=====Mother Board============

    3rd is heat.

    My Box is running just under the specs of thermal tolerance. I've beefed up the CPU cooling solution and done everything but remove the disk to keep the box cool. I guess as cash registers these things weren't made to get worked up to such an extent (*Grin*)

    My setup for reference :

    NLX Asus MES-N + 500Mhz Celeron + elanvital b5n case

    20 GB drive

    Slim DVD-ROM

    256MB RAM

    Voodoo3 3000 PCI (6.5" long)

    Golden Orb Heatsink

    SCSI Card

    SuSE 6.4 w/ Win98 booting off a Jaz disk

    Great LAN party machine -- Just need to have a friend spare their 2nd monitor when I come over

    Good Luck

  • by pb (1020) on Wednesday September 27, 2000 @05:03PM (#748642)
    A little searching revealed these babies [gorilla.net]; they're U2, and it looks like they do AGP.
    ---
    pb Reply or e-mail; don't vaguely moderate [ncsu.edu].
  • ooooh two pcs in 2U sounds like a very cool idea

    depending on how much power they ate, you could possibly run them off of one power supply (or off a single redundant power supply system)

    that'd be neat :)
  • In case anyone's still reading this discussion, check out the following Tyan page:

    Tyan Tomcat motherboards [tyan.com]

    You'll notice all 3 motherboards are the Micro ATX form-factor, and the last one outright states that it's "Rackmount Ready".

    In some ways I like the look of these Tyan boards more than the ASUS ones. These aren't limited to a 333MHz maximum, and they also skip the lame ISA slots to give you more PCI slots. The only downside is the lack of an AGP slot (darn!).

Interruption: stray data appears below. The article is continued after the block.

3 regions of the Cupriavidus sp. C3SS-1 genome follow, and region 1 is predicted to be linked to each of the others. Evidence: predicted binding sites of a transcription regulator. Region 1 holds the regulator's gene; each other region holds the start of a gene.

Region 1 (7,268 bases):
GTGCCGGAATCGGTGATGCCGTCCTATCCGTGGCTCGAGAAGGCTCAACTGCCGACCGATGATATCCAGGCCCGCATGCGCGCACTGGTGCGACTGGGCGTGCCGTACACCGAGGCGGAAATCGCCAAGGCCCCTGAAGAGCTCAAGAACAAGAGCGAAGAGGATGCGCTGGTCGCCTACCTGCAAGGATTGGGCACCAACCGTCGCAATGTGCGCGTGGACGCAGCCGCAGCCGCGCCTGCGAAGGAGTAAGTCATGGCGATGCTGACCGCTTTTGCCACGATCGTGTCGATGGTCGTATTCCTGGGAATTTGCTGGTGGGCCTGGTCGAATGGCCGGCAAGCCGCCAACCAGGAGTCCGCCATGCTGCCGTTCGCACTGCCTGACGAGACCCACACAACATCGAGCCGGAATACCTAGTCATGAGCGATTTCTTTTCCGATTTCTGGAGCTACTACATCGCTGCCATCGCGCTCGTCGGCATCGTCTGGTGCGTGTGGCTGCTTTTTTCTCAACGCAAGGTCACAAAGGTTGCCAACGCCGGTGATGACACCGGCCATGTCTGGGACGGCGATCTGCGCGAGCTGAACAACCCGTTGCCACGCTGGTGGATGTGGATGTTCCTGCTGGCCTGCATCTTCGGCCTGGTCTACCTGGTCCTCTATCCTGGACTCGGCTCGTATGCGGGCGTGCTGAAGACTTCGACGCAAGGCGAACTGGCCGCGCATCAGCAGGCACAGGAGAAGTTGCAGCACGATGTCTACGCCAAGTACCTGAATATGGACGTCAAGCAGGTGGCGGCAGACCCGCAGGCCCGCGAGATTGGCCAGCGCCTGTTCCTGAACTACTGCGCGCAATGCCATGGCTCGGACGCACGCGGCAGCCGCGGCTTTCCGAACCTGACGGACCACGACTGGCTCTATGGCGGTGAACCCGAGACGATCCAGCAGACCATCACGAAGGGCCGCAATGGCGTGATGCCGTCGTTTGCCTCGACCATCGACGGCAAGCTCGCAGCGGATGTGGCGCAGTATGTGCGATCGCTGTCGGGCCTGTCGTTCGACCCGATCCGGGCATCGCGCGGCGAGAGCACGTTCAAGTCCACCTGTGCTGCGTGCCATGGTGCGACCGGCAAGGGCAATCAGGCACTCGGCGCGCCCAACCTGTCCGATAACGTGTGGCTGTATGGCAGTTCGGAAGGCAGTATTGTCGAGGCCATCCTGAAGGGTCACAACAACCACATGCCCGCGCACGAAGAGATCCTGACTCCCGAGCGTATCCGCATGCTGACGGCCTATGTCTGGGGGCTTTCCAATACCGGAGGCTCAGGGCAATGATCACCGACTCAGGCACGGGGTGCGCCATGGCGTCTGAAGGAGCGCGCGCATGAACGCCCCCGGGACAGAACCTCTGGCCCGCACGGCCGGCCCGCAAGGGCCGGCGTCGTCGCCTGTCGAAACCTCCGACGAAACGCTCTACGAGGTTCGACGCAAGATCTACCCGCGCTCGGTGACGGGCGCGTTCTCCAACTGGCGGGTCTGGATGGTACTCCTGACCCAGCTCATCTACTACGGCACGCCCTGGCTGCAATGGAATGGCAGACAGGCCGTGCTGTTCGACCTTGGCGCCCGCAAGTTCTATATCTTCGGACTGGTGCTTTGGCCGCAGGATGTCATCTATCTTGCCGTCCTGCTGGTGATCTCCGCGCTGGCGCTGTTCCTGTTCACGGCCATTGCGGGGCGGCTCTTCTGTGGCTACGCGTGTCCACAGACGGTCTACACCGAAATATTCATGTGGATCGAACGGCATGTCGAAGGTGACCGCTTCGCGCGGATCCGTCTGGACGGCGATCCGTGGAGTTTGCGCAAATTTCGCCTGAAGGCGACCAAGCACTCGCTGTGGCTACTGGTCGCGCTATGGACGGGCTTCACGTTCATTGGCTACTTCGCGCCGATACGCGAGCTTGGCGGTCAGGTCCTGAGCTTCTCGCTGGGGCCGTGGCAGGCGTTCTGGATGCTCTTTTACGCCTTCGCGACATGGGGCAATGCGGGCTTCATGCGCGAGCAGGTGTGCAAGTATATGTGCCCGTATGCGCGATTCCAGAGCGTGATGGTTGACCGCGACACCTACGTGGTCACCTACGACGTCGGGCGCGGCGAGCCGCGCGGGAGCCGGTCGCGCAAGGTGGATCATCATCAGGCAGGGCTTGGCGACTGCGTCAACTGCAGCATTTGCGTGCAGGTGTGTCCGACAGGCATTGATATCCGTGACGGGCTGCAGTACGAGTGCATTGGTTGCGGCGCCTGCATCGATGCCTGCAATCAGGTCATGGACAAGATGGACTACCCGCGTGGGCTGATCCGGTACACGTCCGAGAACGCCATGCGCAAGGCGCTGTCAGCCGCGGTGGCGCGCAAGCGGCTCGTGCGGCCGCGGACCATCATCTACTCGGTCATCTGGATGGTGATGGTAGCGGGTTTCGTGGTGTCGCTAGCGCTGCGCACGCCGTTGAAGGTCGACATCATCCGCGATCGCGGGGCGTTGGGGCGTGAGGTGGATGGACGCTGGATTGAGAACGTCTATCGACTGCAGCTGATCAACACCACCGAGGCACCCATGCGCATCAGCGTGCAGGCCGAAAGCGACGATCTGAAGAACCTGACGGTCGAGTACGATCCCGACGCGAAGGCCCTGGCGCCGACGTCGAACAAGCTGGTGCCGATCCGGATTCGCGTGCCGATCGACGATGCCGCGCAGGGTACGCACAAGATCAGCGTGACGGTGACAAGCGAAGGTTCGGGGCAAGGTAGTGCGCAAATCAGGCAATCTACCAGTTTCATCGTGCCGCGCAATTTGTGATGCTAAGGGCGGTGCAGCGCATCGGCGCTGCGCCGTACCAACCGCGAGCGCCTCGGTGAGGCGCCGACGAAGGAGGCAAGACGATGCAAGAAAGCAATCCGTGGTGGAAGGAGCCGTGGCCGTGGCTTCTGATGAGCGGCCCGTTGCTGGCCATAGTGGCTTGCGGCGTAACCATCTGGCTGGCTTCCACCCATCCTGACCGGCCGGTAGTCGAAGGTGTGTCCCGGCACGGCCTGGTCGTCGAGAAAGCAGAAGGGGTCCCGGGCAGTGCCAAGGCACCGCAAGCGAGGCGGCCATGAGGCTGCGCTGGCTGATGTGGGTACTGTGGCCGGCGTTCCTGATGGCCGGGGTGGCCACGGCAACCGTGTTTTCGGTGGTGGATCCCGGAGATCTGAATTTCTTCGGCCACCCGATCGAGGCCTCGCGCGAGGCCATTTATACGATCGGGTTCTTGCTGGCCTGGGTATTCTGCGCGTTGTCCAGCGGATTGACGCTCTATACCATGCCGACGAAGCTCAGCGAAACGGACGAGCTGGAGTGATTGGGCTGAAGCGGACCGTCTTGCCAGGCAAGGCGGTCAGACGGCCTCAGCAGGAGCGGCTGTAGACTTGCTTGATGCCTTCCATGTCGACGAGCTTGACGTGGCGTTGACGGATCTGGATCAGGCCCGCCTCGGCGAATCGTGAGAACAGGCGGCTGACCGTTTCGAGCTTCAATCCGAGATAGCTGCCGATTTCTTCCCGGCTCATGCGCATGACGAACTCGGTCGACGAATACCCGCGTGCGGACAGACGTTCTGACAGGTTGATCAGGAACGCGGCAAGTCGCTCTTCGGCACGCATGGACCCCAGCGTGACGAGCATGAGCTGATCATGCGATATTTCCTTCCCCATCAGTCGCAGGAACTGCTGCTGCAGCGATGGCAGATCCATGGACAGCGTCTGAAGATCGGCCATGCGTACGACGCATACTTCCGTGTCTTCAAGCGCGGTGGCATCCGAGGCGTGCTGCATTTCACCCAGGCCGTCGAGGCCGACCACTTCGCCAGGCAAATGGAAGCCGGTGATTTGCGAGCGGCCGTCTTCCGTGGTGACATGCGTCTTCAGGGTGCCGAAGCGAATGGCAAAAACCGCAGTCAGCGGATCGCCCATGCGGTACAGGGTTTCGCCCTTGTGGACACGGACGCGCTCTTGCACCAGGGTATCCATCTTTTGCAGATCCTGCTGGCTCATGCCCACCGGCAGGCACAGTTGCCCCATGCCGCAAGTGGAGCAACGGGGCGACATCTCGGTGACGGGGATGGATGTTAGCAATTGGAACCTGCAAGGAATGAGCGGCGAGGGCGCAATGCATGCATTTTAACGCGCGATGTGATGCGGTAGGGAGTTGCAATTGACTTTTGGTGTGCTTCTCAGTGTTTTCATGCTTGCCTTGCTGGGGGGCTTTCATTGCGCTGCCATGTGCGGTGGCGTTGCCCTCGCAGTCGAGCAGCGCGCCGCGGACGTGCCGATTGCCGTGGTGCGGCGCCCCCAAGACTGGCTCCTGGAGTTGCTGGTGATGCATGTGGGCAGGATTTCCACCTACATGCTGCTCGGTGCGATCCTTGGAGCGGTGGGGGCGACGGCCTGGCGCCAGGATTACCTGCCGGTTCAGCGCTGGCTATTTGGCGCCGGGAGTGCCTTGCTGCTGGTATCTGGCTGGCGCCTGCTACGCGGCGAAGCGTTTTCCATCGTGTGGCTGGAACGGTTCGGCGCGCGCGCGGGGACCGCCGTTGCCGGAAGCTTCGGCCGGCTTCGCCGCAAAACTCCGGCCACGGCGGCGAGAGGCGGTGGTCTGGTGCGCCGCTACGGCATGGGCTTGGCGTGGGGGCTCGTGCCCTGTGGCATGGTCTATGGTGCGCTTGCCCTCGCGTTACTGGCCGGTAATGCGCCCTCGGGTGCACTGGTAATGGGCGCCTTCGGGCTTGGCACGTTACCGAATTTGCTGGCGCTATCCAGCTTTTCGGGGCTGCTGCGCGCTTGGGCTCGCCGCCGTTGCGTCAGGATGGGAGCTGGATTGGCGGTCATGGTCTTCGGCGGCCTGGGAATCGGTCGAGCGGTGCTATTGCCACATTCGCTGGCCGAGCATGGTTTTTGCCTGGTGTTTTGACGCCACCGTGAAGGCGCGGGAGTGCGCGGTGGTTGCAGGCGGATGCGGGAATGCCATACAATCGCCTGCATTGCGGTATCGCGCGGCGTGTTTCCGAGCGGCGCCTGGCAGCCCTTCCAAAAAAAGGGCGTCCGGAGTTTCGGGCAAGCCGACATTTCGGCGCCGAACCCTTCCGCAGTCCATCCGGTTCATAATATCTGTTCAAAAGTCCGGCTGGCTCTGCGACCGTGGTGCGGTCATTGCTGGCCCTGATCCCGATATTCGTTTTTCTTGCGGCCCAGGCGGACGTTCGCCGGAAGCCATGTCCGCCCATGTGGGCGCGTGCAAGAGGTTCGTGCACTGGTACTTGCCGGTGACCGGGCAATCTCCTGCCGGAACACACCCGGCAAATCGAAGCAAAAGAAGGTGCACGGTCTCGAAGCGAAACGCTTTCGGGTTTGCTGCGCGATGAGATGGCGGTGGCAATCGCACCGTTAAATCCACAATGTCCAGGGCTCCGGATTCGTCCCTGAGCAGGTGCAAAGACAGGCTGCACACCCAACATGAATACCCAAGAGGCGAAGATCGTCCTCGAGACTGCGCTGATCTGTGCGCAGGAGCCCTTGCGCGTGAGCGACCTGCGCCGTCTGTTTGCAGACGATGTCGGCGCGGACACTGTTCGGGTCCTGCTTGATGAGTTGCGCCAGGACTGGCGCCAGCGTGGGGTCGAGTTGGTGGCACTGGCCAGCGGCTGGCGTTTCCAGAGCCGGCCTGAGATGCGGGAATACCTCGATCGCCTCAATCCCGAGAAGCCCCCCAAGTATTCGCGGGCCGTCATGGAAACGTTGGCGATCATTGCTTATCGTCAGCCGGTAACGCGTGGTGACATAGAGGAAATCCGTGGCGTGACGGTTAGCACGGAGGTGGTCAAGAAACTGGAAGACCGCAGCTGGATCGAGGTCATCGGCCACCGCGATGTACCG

• You may find that the AGP is built on to the motherboard but there's no actual AGP slot. Compaq is big on proprietary form-factor stuff that makes any attempt to upgrade "an experience".
  • by Anonymous Coward
    Why not just use a PCI card? There are several good ones, including cards using NVidia and 3D Labs chips. Some of the high-end ones that have their OpenGL pipeline completely implemented in silicon also come as PCI cards. MaxVision had their Titan II, which was a real performer, but I can't find anything about it on their website anymore. You might want to contact 3D Labs. They don't make PCI cards anymore, but they may now of companies using their chips that still do. I hope this helps. A. Coward
  • In the beginning of the Year I was involved in the purchase of a 2U rackmounted system (with a lotta gadets) from Compaq. It had a Matrox graphics card, but hardly a highend card. However, according to the NT diag, there's an AGP slot on the board, so I guess Compaq makes these (Compaq is usually available worldwide, and You can get a pretty good service deal). If You need more info on model or whatever, let me know.. Even thgouh Im pretty sure Your local Compaq dealer will be able to tell you.

  • Any motherboard will do. A 2U case will take most any CPU, but you may run into cooling problems on the 1U units.

    Anyway, here's the first link that popped up on Google:

    http://www.adexelec.com/agp32.htm

    Lotsa right-angle-AGP bending gadgets. They also make them for PCI, ISA, and more other things than I can remember.
  • NLX is the slim version of the ATX specification. If the 1U/2U cases are NLX compliant, you and get AGP video cards with NLX backplates which are much smaller than normal ATX backplates. I've seen NLX Matrox cards.